Serial.begin(115200);
Serial.begin(F("Pin test"));

pinMode(TEST_PIN, INPUT_PULLUP);
}

void loop()
{
Serial.println(digitalRead(TEST_PIN));

delay(250);
}

0
168charlie
168charlie

Reply 1 year ago

Hi Erriez

I tested the pins 3 to 7 and all send to serial : 1
Then I added a button and pressed and the result in serial : 0
So all pins work .... thus I looked at my circuit....
Resolved:
I have made a fundamental oversight :
The breadboard I am using has pins holes A-E and F-J and 0-60
But the rails either side break at 30 !
So I have added another GND wire and now my extension to your code works for all 4 buttons
Thank you for such a simple code to use buttons
I am going to experiment with the SHIFT key to see if I can use two buttons together for capital letters etc
Is this possible with the Leonardo ?
Is it simple to make the buttons work as a mouse ?

Thanks for your quick replies to what actually is my mistake in building the circuit
Regards
Charles

0
Erriez
Erriez

Reply 1 year ago

Hi Charles,

Good to hear that it works for you.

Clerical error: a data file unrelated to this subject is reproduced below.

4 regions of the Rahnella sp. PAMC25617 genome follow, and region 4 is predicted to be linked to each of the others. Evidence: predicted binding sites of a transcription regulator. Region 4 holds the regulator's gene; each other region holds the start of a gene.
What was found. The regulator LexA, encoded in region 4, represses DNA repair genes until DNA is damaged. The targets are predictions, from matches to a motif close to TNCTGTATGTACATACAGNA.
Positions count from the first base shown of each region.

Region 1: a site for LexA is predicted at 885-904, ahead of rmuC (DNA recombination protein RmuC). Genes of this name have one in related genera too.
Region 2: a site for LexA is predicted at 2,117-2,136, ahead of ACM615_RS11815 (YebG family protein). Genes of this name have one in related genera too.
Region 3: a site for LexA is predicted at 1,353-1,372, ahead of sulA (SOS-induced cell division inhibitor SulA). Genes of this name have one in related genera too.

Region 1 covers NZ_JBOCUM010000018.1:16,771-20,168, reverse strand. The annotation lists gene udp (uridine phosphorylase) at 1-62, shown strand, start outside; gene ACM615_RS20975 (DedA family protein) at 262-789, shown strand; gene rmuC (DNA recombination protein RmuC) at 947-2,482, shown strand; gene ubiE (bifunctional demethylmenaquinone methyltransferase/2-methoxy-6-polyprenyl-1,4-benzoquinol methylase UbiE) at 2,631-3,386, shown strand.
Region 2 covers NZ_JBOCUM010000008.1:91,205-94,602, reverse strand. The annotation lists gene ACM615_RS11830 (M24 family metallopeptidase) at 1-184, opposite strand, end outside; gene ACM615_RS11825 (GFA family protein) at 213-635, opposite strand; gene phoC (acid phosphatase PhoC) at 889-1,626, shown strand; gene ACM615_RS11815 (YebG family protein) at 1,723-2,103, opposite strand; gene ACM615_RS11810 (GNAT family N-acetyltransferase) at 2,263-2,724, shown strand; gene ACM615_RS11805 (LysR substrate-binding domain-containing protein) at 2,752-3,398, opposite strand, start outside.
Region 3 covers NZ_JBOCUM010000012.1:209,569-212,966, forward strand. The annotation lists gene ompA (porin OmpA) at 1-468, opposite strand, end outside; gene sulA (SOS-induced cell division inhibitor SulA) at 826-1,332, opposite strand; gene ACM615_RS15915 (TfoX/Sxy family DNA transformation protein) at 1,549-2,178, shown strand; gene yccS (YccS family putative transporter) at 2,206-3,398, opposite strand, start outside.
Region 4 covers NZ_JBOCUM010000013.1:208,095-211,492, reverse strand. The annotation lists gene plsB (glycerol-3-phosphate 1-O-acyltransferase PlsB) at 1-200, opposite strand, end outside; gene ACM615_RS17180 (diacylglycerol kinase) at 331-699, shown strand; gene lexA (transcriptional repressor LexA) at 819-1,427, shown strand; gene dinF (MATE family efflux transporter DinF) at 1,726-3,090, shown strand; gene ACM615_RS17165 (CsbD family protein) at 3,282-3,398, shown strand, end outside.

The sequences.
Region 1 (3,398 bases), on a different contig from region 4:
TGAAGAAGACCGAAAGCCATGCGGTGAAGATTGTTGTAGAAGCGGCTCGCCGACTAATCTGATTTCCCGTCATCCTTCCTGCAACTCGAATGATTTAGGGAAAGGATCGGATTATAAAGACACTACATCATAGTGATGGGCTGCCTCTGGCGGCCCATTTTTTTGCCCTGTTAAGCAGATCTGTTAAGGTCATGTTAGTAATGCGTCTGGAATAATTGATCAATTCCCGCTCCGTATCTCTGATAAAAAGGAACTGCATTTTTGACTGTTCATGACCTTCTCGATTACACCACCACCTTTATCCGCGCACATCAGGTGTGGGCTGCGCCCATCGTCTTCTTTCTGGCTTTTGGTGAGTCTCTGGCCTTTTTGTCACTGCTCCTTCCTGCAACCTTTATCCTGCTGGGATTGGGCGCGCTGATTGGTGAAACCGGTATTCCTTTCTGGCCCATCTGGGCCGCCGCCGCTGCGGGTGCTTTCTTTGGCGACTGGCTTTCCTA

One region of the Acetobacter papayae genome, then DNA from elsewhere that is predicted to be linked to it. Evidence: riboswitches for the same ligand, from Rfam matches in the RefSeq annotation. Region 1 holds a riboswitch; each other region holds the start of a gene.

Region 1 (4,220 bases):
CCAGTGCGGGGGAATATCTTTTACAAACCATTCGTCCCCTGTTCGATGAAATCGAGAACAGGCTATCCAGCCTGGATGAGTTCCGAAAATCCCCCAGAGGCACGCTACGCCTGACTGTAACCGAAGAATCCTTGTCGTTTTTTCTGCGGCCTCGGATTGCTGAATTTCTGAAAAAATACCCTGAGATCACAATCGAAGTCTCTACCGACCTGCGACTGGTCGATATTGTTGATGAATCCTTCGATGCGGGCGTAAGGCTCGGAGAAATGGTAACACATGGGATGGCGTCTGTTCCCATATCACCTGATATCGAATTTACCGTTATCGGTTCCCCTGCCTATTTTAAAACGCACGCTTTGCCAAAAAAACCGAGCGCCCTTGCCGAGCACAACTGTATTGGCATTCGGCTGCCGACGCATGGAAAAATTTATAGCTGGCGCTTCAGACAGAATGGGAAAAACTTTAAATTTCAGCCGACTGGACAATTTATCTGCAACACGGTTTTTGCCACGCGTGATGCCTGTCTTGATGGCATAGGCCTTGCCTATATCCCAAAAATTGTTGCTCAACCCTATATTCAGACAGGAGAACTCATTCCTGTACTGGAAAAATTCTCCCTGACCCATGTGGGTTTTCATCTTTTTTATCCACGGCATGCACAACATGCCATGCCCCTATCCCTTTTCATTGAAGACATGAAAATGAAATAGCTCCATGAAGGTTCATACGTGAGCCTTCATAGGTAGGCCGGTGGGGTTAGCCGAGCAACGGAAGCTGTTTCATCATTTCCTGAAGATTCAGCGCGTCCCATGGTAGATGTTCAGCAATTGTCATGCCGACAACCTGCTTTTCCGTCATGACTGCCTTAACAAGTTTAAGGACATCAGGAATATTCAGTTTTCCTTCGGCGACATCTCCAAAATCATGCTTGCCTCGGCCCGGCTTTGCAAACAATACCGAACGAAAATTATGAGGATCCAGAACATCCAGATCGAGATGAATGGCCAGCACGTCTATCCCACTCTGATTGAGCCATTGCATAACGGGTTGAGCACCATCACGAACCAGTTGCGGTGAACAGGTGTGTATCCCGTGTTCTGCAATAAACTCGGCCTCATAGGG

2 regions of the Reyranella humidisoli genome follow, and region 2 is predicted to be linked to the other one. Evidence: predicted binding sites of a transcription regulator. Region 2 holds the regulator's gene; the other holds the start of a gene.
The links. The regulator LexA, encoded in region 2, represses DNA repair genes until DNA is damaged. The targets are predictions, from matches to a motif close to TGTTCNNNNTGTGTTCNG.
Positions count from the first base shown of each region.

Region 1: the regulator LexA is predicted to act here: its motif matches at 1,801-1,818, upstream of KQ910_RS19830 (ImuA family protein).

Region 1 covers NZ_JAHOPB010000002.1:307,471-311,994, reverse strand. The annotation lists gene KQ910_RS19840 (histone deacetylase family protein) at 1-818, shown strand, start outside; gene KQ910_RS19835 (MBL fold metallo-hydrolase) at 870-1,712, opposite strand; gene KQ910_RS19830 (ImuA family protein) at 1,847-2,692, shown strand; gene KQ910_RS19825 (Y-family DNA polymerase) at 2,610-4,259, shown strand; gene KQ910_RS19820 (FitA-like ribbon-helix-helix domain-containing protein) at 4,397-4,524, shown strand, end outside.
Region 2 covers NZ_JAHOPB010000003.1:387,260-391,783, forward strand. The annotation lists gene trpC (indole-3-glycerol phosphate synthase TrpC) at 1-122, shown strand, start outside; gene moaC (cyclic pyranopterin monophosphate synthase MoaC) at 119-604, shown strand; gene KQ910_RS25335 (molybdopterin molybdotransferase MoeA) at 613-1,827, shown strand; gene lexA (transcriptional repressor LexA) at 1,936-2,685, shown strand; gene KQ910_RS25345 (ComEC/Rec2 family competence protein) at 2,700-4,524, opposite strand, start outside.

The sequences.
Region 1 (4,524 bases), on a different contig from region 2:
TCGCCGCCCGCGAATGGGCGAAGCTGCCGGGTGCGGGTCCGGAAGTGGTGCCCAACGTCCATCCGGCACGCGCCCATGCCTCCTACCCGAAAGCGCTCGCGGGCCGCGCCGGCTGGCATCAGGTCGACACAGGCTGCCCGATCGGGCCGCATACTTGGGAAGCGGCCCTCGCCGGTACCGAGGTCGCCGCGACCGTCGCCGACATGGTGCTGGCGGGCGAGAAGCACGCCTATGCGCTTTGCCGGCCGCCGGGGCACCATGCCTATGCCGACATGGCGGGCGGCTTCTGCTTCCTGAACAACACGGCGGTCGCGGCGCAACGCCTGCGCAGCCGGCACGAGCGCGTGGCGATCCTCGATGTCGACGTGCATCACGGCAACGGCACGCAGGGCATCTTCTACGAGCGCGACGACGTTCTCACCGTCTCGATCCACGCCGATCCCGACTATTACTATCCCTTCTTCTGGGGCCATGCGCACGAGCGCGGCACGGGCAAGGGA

> I am going to experiment with the SHIFT key to see if I can use two buttons together for capital letters etc

Yes, that's possible with a modification of the code for the Leonardo board.

> Is it simple to make the buttons work as a mouse ?

The Leonardo supports keyboard functions with include file Keyboard.h and mouse movement/buttons in Mouse.h. They can be used at the same time. Documentation is located here: https://www.arduino.cc/en/Reference.MouseKeyboard

> Thanks for your quick replies to what actually is my mistake in building the circuit

You're welcome. It happens to professionals as well. :-)

Regards,
Erriez

0
168charlie
168charlie

Reply 1 year ago

Hi Erriez
Just competed your test
I had no leads attached to the Leonardo
Serial monitor scrolls: 1

Screenshot 2021-02-04 at 09.44.35.png
0
Erriez
Erriez

Reply 1 year ago

FYI: If you want to send two keys, then you can use:

Keyboard.press(KEY_LEFT_SHIFT);
Keyboard.press(key);
delay(100);
Keyboard.releaseAll();